Our first longer stop was at Rano Raraku, the quarry area where most of the megaliths were carved and where many remain in various states of completion. Along with Orongo, this is the only site we were told we could only enter once, so we made sure to thoroughly explore the area. In addition to the pathways around the statues and cliffs, there is a trail that heads up into the crater of the volcano itself. After the beauty of Rano Kau this was a bit of a letdown, and the former trail around the rim has been closed to the public. We stayed just long enough to get caught in a bit of rain before grabbing an empanada from the café and waiting out the rest of the passing storm.

Some of the many Moai at Rano Raraku, the quarry most of them were carved out of.

Our second major stop was at Anakena, the only true beach on Easter Island. We ended up there on a public holiday so it was pretty packed with locals and tourists alike. We enjoyed (an even more overpriced than usual) lunch beside the beach and explored the nearby Ahu Nau Nau platform before heading back toward Rapa Nui on the inland highway.

Left: Anakena Beach. Right: Ahu Nau Nau.

We didn’t have to return the car until around 10am the following day, so we set a pre-dawn alarm and made the drive to Ahu Tongariki for sunrise, getting there about 20 minutes before the official sunrise time. They open early to let folks experience the sunrise there, and it was already fairly crowded by the time we went in. Luckily it’s a pretty big space so we found a spot to relax on the grass and get some good photos of the sun rising behind the megaliths.

Sunrise at Ahu Tongariki.

On Quad/ATV: While we had seen a number of other pairs zooming around the island on ATVs (Quads to the rental agencies) I was a bit nervous about losing the familiarity of a car. After a quick demonstration of the controls–some of it even in English–and securing some pretty stylish helmets we motored out of the parking lot and back toward our Airbnb, with me trying to figure out the shifting controls on the way.

After a bit of time playing with the controls in the empty lot beside our Airbnb I felt much more confident and we had a really great time on it–riding all around the south half of the island on it ended up being one of my favorite days of the trip so far.

On the coast north of Ahu Tahai.

First, we headed up the dirt road just north of Ahu Tahai, stopping at occasional lookout points and un-restored Ahu. Our plan had been to visit the stops along this road and end up at Ahu Akivi, but all the maps we saw are apparently out of date because the road dead-ended into a National Park parking lot that turned out to be the entrance to a newly-pedestrian-only zone encompassing Ana Kakenga (a very cool cave/tunnel that ends at openings in the sea cliff 40 feet above the waves) and Ahu Tepeu (an unrestored Ahu we didn’t make it all the way to). This was probably our hottest day on the island and after the 45 minute roundtrip hike to Ana Kakenga it was quite a treat to get back on the ATV and speed back through the sea breeze.

Ana Kakenga

We then again took a generally counter-clockwise & seaside route, but took full advantage of the all-terrain capabilities, following many of the off-road, un-marked paths out toward the seaside. Some turned out to lead to beautiful hidden viewpoints or impressive cliffs, while others were little more than a path to an unrestored Ahu Moai platform that was overgrown and unremarkable. This day felt quite a bit more like exploring and not just moving between well-established tourist hotspots.

Many of the Ahu Moai scattered around the island's coasts have not been restored and are barely distinguishable from a natural pile of rocks at first glance.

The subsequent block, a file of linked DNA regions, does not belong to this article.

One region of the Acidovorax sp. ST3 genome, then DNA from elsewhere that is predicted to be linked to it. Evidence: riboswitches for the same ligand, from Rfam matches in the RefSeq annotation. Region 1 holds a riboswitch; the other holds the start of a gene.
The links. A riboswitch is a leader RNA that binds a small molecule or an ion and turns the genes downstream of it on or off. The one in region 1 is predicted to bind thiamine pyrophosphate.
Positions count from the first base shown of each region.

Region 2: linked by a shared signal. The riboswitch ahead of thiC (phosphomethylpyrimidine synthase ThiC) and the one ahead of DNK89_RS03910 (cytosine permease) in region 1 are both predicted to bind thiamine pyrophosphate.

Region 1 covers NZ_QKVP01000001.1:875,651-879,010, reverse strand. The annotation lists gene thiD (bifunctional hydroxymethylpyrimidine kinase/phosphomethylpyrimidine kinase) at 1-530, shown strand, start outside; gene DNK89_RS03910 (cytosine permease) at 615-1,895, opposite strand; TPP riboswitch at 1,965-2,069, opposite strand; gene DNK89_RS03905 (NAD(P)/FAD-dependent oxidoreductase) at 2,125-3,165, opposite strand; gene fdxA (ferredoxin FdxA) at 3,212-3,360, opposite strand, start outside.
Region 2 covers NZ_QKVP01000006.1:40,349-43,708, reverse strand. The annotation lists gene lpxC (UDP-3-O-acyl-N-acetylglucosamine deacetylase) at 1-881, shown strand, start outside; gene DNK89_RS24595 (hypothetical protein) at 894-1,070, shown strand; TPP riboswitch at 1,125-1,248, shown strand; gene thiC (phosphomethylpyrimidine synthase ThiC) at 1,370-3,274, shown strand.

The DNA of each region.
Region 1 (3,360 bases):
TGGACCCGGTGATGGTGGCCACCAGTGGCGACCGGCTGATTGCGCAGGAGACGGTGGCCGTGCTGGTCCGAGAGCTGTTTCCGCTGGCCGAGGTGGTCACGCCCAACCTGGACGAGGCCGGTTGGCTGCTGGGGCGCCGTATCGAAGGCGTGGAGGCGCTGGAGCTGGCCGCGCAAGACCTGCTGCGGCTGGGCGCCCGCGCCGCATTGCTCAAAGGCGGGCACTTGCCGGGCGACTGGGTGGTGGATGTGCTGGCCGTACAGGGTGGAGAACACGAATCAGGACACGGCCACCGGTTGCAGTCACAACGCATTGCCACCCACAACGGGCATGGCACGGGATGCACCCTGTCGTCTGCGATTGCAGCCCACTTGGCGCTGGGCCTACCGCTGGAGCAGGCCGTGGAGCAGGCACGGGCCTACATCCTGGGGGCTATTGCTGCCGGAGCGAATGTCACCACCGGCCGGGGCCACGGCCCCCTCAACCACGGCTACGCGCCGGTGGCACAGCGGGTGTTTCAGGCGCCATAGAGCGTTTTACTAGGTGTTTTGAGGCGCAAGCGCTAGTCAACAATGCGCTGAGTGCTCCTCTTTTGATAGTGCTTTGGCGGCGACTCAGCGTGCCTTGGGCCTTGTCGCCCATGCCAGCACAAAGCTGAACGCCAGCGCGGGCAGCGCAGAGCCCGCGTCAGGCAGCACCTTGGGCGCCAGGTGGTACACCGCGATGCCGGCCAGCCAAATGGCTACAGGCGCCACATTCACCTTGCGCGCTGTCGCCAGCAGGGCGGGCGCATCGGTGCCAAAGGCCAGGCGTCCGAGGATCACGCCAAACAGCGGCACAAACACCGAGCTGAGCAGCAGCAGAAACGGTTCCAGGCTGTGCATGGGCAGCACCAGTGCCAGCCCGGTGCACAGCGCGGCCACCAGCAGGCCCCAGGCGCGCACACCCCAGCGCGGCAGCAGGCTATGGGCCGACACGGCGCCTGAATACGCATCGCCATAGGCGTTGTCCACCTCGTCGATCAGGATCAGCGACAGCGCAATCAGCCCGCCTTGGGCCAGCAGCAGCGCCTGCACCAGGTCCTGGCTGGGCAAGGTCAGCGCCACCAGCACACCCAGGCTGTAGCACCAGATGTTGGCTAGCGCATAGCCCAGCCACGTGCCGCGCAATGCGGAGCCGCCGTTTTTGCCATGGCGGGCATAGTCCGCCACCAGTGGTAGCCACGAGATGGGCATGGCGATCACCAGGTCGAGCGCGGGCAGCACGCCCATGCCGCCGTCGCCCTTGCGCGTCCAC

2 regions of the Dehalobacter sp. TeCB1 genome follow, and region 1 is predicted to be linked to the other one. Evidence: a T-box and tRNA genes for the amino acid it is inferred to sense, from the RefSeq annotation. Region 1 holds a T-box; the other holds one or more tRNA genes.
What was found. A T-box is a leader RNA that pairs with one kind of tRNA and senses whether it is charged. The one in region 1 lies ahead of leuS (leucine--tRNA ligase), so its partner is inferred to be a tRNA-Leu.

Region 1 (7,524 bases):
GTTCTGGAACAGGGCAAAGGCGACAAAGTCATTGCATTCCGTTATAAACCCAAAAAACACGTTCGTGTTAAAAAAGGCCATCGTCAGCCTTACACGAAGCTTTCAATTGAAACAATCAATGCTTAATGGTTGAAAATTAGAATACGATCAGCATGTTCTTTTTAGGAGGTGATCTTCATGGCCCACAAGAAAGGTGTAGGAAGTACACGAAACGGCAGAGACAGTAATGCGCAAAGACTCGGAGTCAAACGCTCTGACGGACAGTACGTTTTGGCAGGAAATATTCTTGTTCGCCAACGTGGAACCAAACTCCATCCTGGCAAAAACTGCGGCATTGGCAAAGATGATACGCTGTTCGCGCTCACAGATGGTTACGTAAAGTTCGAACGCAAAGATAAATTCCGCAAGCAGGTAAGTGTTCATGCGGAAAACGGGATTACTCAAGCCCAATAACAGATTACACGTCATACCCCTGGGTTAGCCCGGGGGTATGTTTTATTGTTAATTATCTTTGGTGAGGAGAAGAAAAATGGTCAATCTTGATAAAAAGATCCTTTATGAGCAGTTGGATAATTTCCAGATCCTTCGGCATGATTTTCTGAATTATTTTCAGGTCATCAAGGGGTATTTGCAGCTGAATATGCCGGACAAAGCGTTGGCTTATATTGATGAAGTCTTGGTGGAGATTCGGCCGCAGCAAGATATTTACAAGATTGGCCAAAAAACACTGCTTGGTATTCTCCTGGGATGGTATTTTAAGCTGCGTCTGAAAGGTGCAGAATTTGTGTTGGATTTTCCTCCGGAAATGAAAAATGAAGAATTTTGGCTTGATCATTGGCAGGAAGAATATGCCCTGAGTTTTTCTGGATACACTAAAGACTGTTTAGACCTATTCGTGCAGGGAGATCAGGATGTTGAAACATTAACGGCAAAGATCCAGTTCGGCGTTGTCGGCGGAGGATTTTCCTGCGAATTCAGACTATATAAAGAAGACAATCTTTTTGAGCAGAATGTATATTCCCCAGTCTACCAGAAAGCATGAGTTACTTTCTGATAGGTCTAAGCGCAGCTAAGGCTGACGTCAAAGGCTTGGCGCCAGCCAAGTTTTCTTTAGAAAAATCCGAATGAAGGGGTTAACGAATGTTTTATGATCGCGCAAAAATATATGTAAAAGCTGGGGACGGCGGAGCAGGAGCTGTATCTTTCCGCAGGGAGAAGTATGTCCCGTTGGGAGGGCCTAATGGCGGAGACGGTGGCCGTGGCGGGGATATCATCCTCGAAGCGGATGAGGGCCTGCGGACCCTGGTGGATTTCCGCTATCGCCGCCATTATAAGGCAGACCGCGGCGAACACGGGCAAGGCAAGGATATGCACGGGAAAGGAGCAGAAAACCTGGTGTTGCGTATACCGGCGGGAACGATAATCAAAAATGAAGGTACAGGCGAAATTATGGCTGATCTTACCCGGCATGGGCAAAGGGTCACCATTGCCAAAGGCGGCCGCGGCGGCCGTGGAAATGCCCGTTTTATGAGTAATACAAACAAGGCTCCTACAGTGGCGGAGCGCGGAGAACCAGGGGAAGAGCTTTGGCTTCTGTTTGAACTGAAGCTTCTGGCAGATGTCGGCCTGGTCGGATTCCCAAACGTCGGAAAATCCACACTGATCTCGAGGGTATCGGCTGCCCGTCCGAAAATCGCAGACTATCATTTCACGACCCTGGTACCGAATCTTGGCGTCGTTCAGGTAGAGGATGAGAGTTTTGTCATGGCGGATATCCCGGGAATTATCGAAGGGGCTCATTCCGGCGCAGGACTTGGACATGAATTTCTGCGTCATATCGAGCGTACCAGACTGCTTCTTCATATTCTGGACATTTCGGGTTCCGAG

By the end of our first four days on the island we had seen nearly every site marked on the map, but hadn’t made it to Puna Pau yet. While it’s marked on the map, it seems to be left off a lot of tour bus itineraries and not as touted as many of the other sites, but we really enjoyed it. When we visited the next morning, the national park kiosk was unstaffed, meaning we could have come for sunset if we had known the day before, and we didn’t see anyone else during our time there. The site is the quarry for the “red rock” that makes up the “hats” and some of the smaller statues on the island, with many pieces completed but not yet transported, similar to Rano Raraku.

I think the only thing we didn’t love about the ATV is how filthy we were by the end of a long day riding around on it. The island is inevitably dusty and you should just expect to need an immediate shower and a good washing machine at your next stop.

Left: Some of the artifacts at Puna Pau. Right: Amy at the end of our full day of ATV riding, at the island's one working WiFi zone.

How We Did with Our Budget

We had originally budgeted as much as $90 dollars a night for accommodations, since the island is so expensive, but we were able to find a private Airbnb a bit of a walk out of town, but close to the sunset hotspot of Ahu Tahai with a kitchen for $70 a night.

We had also budgeted $30 (!) dollars per day per person for food and $15 dollars per day per person for entertainment. As usual, we typically self-catered 2 meals a day to save money, though even basic lunches used up a lot of that budget - luckily the surplus from finding a cheap accommodation was able to support my developing ceviche habit. Not counting the $80 USD per person entrance fee (paid at the airport) that we had budgeted for separately, we ended up coming in at an average of $98 a day for the two of us (out of $90 a day that we budgeted). This included a fancier dinner at Te Moana ($75, which was pretty good, but not amazing) and our car/ATV rental ($166 total). For our 6 days on Easter Island we had budgeted a total of $1,200 and spent $1,175 leaving us with $25 leftover… not bad!

Overall, the prices were just as bad as we had been told to expect, and the cheap quality of Tía Berta may have been the only thing that let us stay under budget while still getting to do everything we wanted to do. Well worth it for an experience neither of us expect to have again, though!

Ahu Tongariki and Rano Raraku just after sunrise.